The unifying spirit of conservatives that will flow through the upcoming Conservative Political Action Committee - or CPAC -- conference in Washington will once again be interrupted by internal dissent caused by the high-profile participation of groups some find objectionable. Especially one group representing gay conservatives.
For the third consecutive year, leaders of the Family Research Council will not attend the gathering citing CPAC's expansive list of attendees, including members of the Republican gay rights group GOProud.
"There are those that really have agendas that are contrary to and stand in stark contrast to conservative principles that are actually co-sponsoring and helping to drive the agenda and that's problematic," FRC's Tony Perkins recently told Fox News. The group was a prominent feature of past CPAC meetings but Perkins is troubled by what he calls the event's "leftward drift" on core social issues.
Other conservative groups have also announced they're boycotting this year's event because of GOProud's role as a "participating organization" including the American Family Association and National Organization for Marriage.
"They have suddenly decided they would like to apply a litmus test to us [because we're gay] that they're not applying to other people," GOProud's Executive Director Jimmy LaSalvia told Fox Business Network in January.
This will be GOProud's second year at CPAC, and LaSalvia says their presence in Washington is "to promote conservative policies that are good for all Americans and we happen to think that includes gay Americans."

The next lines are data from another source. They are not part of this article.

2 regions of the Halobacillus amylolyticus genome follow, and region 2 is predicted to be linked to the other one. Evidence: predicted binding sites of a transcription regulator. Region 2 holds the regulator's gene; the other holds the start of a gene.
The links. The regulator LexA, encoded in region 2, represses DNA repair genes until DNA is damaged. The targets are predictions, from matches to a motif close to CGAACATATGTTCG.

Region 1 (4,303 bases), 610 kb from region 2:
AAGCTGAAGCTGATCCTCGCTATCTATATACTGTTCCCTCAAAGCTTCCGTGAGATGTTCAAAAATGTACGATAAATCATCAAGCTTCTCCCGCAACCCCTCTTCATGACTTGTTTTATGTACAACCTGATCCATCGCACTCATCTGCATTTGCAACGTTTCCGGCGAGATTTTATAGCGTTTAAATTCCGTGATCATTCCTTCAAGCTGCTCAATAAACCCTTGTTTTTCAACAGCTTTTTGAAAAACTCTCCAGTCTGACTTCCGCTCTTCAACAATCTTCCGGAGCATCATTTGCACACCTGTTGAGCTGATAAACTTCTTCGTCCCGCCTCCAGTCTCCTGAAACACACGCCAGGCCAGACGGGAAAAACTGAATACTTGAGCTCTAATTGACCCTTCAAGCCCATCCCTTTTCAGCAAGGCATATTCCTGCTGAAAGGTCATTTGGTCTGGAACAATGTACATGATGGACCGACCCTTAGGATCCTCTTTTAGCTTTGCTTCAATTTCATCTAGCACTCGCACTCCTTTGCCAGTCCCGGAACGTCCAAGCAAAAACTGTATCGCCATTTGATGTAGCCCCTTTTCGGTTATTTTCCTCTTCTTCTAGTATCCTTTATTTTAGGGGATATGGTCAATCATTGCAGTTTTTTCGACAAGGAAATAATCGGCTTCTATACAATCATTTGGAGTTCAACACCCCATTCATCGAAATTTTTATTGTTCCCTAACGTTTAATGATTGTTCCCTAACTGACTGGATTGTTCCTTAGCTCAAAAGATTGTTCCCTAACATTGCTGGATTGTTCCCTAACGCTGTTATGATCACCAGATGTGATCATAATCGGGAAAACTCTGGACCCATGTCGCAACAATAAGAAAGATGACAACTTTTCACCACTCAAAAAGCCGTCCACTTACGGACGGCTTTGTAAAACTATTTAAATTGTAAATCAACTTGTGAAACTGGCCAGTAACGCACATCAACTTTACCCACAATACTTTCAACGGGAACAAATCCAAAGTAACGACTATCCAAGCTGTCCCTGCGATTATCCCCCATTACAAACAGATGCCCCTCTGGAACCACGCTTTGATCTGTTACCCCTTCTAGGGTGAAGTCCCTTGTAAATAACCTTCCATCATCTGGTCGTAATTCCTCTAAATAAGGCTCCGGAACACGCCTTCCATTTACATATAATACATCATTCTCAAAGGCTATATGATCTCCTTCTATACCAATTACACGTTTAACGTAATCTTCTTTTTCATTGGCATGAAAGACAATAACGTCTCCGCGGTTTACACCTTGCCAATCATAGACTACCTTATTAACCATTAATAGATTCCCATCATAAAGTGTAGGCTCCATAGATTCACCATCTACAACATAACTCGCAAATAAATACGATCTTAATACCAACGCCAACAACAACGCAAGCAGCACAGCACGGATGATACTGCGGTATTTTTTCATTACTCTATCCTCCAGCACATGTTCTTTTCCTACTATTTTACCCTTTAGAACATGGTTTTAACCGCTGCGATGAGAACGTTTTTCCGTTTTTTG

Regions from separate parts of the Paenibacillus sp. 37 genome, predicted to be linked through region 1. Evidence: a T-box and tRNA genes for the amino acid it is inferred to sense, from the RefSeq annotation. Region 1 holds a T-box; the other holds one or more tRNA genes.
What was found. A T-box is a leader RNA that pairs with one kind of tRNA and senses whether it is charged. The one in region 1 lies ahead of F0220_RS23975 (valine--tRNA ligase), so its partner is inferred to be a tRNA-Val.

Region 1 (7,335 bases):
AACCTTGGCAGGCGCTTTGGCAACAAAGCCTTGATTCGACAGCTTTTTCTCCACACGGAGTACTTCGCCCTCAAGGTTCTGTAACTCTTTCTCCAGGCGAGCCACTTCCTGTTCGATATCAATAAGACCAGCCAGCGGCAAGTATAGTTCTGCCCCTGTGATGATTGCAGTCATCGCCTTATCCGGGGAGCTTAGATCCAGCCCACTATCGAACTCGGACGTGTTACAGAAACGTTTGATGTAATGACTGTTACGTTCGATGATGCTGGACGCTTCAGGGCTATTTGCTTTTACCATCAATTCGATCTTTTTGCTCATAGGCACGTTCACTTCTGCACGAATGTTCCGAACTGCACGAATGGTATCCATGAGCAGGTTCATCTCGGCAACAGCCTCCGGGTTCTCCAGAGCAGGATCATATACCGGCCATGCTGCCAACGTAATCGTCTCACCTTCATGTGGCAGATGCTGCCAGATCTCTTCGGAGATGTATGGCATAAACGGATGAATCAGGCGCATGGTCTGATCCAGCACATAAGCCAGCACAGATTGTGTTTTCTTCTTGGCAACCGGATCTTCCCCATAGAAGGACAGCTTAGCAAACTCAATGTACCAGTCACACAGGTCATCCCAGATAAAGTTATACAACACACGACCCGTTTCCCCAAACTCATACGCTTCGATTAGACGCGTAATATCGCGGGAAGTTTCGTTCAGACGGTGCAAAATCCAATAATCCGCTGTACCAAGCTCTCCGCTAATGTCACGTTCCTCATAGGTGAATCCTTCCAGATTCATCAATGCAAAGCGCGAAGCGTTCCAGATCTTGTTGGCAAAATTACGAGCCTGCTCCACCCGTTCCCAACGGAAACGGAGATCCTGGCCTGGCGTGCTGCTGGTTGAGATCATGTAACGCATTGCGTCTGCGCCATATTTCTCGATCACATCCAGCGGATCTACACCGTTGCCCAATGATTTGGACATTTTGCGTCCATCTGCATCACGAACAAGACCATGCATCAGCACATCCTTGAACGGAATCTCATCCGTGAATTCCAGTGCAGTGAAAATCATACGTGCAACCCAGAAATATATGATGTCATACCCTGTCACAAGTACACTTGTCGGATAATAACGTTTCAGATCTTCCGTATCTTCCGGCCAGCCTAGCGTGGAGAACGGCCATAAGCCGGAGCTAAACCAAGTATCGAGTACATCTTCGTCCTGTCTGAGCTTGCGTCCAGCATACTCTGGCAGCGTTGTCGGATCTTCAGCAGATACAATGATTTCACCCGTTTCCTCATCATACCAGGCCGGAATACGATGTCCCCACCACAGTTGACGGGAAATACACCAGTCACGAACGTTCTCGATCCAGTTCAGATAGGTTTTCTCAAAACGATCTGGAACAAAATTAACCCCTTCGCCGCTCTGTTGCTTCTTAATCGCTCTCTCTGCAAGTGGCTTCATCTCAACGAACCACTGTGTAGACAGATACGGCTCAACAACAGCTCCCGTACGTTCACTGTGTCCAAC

One of the leading agitators in the dispute is a group called American Principles Project which has equally praised or blasted various prominent conservative figures depending on their views.
"We applaud Senator [Jim] DeMint for taking a clear, uncompromising position on social issues of critical importance to conservatives," Andy Blom, APP's executive director said reacting to the South Carolina Republican's decision not to attend. In an email to Politico, DeMint's office implied the event wasn't "unified."
In turn, Blom took issue with CPAC organizers who've placed former Indiana Governor Mitch Daniels a choice speaking slot. The decision was "an affront to the millions of conservatives who believe that social issues such as abortion and traditional marriage are non-negotiable."
Even former Alaska Governor Sarah Palin isn't immune from APP's cutting critique after she endorsed the idea of an open dialogue at CPAC during an interview with CBN.
"The concern of conservatives is over the participation of a group whose stated goals run at odds with that of core conservative principles, not over debate over those issues," said APP President Frank Cannon who called upon Palin, who will not attend the event, to clarify her remarks. "The conservative movement at its strongest integrates its national security, economic and traditional values components," Cannon said.
This is the third year Palin has not accepted an invitation to speak at CPAC.
Chairman of the American Conservative Union and host of CPAC David Keene surprisingly stepped down from his post Wednesday. But there's no evidence that his resignation is directly tied to the ongoing controversy.
In addition to congressional leaders from Capitol Hill, at least 10 Republicans who may challenge President Obama in 2012 will address the convention.